Through the prism of one turn-of-the-century factory-city, Tamara Hareven and Randolph Langenbach have captured the historic experience of millions of Americans. We hear for the first time the eloquent voices—sometimes elegiac, sometimes bitter, yet always powerful—of immigrant being turned into Americans as they worked the machines which were themselves transforming this country.
The book focuses on the Amoskeag Manufacturing Company, once the largest textile factory in the world. The shells of its awesome mills still extend for two miles along the Merrimack Rover in Manchester, New Hampshire. Never before have we known so vividly what it was like to live a life in the closed world of a single gigantic industrial entity, from the first moment a child set foot in a mill carrying his father’s or mother’s lunchpail to the moment he retired or was laid off sixty years later.
Amoskeag moves through layer after layer of mill life, from the elegant world of Boston-based executives to the cramped quarters of the families of messenger boys, Boston Brahmins and Scottish weaving girls, French-Canadian dirt farmers and Irish immigrants, bosses and workers, create and unforgettable vision of shared experiences and ethnic rivalries, of company loyalty and butter strikes, of back-breaking work and momentary delights in industrializing America.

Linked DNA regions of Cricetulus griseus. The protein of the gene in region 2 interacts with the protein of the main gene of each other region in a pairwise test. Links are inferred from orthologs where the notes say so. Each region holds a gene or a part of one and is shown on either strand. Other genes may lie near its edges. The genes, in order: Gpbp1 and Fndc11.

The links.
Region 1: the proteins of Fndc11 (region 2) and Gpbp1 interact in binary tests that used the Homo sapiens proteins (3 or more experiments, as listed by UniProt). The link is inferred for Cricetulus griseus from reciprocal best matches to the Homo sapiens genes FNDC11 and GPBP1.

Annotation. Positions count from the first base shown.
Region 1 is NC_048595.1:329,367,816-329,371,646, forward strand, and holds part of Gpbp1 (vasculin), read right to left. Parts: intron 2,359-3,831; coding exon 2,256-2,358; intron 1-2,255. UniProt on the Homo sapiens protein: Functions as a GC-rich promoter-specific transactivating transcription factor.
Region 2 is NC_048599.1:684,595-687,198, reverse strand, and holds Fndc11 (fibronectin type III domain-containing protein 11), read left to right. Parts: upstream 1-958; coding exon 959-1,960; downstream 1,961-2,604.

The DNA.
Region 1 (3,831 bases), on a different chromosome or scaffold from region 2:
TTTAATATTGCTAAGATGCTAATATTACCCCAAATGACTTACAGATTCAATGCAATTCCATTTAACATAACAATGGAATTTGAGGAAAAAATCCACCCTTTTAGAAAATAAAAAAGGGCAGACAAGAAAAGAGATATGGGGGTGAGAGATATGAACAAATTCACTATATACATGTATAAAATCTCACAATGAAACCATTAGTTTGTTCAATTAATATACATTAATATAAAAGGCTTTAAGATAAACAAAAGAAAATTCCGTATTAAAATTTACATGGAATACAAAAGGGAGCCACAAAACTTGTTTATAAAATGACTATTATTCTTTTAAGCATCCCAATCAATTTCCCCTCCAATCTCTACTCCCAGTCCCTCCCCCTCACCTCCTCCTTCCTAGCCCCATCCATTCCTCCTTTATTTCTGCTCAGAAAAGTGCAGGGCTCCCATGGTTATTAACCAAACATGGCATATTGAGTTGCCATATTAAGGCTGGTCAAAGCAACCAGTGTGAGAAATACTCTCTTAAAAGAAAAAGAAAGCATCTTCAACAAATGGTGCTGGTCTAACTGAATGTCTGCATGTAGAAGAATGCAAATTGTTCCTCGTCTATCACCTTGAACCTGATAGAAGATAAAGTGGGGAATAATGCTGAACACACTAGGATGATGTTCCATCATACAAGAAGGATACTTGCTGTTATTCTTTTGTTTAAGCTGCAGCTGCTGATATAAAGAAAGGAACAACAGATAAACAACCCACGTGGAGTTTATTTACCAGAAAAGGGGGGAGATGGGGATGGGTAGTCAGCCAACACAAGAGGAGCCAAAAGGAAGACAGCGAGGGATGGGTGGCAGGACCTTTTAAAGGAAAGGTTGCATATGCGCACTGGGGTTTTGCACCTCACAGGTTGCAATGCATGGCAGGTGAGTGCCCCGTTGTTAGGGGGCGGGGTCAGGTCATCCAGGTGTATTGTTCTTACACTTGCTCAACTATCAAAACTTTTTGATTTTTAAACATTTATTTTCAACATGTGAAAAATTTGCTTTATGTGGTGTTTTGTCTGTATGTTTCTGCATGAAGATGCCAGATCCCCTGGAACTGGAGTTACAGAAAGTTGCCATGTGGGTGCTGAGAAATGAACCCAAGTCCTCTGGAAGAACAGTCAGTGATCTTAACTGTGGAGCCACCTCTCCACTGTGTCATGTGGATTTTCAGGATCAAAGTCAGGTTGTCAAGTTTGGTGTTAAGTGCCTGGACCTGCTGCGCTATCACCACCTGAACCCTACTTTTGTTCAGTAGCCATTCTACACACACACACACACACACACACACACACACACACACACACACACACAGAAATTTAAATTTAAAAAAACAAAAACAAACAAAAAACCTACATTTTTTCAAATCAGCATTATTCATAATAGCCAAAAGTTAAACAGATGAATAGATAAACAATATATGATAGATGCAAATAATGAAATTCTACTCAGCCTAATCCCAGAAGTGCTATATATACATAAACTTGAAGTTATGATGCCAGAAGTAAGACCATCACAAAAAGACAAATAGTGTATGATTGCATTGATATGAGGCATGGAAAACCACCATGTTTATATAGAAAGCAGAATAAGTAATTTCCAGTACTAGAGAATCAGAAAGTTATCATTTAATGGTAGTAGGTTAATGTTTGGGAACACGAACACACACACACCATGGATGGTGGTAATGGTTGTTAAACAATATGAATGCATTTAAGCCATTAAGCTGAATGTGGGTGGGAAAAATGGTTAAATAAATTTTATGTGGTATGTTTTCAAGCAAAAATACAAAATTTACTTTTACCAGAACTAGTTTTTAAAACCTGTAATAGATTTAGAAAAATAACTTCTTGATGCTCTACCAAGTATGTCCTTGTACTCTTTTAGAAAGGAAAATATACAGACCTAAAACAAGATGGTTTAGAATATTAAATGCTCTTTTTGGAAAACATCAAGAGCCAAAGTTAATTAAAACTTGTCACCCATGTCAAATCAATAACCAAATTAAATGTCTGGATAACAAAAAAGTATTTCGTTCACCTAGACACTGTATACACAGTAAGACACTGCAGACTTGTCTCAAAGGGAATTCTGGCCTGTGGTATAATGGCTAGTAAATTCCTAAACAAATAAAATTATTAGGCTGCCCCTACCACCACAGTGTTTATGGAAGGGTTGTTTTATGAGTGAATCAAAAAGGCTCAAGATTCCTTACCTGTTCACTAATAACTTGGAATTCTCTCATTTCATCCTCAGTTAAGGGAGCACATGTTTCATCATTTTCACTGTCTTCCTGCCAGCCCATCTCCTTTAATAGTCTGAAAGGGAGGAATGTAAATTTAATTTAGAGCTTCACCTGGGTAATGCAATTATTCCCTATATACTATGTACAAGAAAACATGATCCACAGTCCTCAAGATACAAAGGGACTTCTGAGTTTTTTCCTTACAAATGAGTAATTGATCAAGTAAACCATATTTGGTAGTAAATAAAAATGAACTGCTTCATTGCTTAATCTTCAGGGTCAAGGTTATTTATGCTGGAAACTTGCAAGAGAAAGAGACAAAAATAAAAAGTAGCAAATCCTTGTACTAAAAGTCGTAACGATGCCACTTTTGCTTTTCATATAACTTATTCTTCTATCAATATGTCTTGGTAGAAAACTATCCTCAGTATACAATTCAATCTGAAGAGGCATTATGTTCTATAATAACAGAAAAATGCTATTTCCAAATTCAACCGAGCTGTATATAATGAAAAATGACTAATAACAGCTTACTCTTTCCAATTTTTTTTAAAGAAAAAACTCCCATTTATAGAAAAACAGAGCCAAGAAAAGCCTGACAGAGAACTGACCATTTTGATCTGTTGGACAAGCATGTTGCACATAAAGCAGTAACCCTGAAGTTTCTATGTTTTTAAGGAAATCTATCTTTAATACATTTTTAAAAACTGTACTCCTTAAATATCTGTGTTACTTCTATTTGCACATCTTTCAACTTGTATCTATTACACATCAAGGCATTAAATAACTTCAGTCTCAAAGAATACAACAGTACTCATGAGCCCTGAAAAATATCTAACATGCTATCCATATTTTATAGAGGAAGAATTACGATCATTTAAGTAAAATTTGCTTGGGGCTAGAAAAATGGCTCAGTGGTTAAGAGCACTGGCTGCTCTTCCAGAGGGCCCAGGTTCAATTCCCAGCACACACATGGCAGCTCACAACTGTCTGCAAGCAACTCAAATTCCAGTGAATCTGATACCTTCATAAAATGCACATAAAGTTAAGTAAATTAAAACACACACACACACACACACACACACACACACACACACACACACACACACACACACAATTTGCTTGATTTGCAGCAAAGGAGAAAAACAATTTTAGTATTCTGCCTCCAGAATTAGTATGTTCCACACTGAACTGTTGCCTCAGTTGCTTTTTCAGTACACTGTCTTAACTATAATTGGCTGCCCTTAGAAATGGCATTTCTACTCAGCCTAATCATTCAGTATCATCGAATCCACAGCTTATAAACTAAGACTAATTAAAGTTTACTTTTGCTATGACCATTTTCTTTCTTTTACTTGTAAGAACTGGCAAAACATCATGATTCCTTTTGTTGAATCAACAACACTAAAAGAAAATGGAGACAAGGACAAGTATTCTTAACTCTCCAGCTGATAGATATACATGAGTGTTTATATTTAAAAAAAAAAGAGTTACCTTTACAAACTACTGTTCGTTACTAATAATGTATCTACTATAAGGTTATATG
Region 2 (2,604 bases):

Over seventy photographs, ranging from classic shots by Lewis Hine to modern portraits of the interviewees, help reconstruct the reality that was Amoskeag.
About Tamara K. Hareven
Tamara K. Hareven is currently a professor of history at Clark University and a research associate at the Center for Population Studies at Harvard. A leading scholar in the development of the field of family history, she is the founder… More about Tamara K. Hareven
Ebook | $10.99
Published by Pantheon May 15, 2013| 416 Pages| ISBN 9780307831590
“What makes this book so impressive is the way in which it captures the life and times of an American factory-city. The authors have achieved the two things necessary for this kind of study: a solid background of history and economics, and a way of listening to what is being said which goes beyond information and into the person saying it. The book is excellent on the fracturing of the family and in its vivid description of factory work. Because of the emigrations and the similarity of the huge industrial centers. Amoskeag cannot be seen as a purely American experience: it touches Britain and Europe.” —Ronald Blythe, author of Akenfield